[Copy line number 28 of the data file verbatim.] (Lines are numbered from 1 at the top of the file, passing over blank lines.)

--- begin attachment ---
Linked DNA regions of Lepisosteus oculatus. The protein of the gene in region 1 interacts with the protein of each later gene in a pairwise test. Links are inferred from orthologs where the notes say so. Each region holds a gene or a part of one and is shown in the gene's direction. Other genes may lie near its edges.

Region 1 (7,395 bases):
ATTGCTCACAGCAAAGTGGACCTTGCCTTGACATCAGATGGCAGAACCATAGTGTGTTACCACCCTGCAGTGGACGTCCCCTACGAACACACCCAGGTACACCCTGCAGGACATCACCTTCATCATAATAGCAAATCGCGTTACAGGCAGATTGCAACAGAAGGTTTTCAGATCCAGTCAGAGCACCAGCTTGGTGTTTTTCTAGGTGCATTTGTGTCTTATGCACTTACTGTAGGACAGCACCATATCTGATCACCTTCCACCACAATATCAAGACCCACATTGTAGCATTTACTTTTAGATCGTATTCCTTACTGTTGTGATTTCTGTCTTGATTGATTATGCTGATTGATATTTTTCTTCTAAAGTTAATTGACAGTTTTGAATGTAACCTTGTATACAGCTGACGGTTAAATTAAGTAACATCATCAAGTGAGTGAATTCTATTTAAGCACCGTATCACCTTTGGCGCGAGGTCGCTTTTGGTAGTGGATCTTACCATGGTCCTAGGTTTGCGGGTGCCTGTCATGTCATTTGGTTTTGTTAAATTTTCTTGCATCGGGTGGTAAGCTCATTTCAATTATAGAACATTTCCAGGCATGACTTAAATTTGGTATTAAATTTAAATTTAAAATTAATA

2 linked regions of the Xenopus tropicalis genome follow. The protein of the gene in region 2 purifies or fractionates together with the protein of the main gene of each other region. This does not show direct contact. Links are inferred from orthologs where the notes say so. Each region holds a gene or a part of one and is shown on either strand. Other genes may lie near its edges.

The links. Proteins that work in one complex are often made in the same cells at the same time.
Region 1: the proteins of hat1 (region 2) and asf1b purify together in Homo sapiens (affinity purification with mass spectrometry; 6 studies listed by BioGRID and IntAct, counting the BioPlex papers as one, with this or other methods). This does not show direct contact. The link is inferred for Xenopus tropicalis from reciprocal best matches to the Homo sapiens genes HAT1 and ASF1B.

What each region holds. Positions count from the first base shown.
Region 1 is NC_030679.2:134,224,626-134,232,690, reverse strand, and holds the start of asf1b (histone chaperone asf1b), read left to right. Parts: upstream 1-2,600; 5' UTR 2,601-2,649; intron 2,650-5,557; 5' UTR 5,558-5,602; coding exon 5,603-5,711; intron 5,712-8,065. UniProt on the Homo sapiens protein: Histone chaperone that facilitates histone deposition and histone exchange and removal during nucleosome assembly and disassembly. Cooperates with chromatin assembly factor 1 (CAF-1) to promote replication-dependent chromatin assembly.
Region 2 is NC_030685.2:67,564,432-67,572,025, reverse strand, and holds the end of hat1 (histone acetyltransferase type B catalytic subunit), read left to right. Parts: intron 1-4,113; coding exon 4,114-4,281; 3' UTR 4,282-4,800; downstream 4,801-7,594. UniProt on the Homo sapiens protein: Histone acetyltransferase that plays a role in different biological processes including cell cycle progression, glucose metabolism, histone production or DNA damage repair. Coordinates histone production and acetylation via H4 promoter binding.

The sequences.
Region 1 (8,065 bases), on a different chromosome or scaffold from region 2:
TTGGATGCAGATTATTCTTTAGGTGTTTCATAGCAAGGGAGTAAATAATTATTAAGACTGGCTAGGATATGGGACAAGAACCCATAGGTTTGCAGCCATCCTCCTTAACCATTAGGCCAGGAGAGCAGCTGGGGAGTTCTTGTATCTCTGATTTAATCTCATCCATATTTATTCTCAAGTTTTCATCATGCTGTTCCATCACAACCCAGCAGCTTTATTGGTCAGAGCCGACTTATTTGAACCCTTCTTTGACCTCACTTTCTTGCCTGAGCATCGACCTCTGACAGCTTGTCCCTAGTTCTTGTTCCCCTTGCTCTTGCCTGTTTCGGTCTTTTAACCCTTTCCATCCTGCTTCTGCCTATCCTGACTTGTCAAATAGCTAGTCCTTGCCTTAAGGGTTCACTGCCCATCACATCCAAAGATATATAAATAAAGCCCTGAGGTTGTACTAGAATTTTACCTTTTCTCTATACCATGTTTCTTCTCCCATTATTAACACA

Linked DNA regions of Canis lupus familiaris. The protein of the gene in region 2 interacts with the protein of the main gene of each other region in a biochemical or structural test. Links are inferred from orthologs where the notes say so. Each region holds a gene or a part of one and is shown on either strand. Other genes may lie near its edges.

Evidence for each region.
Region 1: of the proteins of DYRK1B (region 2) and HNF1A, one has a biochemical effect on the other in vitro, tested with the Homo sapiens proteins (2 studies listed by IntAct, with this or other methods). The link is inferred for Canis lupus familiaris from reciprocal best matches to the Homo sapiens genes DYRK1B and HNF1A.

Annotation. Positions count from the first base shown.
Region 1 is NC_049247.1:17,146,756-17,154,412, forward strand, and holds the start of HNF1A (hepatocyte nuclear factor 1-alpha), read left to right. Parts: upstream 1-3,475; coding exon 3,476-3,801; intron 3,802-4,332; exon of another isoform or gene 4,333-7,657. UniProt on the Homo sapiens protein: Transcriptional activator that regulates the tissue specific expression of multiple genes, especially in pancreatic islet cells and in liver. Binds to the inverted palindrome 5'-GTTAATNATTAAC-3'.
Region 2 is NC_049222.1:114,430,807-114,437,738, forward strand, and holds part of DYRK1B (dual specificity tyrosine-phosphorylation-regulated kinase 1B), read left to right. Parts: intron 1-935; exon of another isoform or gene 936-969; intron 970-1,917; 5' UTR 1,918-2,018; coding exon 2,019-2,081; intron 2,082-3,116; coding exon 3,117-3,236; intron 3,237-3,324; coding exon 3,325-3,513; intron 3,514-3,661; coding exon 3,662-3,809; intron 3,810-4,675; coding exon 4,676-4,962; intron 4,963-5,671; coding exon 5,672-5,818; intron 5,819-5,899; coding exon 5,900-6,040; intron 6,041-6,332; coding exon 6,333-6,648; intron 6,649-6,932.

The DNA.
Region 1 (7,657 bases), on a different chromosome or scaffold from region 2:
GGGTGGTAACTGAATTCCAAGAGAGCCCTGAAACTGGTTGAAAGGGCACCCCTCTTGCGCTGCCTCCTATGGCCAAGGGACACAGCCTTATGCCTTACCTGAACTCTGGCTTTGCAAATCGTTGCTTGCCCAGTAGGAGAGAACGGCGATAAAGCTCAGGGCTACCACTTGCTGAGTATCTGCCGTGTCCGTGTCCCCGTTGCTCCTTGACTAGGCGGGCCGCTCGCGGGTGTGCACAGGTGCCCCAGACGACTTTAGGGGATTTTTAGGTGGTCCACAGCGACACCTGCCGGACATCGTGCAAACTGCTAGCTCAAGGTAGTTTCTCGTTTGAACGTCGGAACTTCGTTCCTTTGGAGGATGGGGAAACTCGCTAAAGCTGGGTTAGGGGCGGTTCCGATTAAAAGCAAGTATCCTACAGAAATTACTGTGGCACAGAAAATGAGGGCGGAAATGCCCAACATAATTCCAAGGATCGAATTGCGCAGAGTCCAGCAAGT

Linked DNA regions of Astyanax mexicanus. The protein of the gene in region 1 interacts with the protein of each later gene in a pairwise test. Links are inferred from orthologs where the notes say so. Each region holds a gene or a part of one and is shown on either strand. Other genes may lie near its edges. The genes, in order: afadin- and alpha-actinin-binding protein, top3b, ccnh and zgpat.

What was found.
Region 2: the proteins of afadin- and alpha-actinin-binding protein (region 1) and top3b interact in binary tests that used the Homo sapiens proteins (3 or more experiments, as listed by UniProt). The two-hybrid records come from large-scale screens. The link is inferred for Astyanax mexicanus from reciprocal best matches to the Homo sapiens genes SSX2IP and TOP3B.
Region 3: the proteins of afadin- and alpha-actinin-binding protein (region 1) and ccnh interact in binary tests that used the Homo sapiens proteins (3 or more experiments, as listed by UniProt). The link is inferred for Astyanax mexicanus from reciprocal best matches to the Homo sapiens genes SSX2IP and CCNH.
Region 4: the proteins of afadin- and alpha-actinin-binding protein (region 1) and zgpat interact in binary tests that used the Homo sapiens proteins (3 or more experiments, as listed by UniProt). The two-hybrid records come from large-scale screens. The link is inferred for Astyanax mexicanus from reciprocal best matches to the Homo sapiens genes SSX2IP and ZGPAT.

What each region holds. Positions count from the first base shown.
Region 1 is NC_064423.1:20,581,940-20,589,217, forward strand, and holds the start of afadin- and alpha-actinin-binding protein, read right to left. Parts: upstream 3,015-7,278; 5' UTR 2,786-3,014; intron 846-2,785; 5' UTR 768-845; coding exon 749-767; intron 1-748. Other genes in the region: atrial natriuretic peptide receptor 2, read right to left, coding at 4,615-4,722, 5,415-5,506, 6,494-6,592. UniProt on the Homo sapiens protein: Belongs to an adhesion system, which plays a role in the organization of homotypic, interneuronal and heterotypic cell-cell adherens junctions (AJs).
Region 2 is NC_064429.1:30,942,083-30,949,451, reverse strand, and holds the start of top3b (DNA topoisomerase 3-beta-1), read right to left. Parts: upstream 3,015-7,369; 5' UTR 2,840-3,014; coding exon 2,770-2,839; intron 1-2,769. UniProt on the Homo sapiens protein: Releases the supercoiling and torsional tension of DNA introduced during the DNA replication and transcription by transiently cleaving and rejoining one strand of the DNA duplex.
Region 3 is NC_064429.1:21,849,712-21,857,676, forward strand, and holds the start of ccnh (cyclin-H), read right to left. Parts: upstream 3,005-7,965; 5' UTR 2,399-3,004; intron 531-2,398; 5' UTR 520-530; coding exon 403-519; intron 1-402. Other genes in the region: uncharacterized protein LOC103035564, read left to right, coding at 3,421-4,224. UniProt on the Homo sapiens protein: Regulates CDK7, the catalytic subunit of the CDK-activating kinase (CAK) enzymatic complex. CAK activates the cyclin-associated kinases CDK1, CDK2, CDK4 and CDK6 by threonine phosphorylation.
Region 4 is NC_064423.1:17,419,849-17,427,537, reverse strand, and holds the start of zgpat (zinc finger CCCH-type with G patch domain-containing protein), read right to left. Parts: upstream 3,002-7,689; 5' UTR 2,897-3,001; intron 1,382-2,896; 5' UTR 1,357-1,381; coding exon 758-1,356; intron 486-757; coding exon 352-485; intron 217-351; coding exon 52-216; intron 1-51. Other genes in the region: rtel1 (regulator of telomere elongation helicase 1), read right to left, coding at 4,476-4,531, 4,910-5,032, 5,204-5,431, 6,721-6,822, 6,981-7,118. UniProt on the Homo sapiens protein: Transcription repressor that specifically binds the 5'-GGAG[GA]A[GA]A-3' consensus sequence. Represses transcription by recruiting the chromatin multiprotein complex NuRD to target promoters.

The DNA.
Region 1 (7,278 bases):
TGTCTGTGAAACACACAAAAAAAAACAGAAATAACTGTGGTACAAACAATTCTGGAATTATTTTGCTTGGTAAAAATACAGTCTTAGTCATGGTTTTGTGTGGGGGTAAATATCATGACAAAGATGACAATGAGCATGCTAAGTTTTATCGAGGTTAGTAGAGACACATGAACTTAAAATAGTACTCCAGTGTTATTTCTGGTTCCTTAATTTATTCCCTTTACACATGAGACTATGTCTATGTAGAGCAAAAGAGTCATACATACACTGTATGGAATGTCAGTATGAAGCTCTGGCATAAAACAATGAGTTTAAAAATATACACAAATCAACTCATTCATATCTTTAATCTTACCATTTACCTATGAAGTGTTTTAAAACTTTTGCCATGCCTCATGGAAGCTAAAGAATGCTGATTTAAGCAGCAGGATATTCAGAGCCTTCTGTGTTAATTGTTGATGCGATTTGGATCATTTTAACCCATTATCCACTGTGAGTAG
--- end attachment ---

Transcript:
Region 1 is NC_064423.1:20,581,940-20,589,217, forward strand, and holds the start of afadin- and alpha-actinin-binding protein, read right to left. Parts: upstream 3,015-7,278; 5' UTR 2,786-3,014; intron 846-2,785; 5' UTR 768-845; coding exon 749-767; intron 1-748. Other genes in the region: atrial natriuretic peptide receptor 2, read right to left, coding at 4,615-4,722, 5,415-5,506, 6,494-6,592. UniProt on the Homo sapiens protein: Belongs to an adhesion system, which plays a role in the organization of homotypic, interneuronal and heterotypic cell-cell adherens junctions (AJs).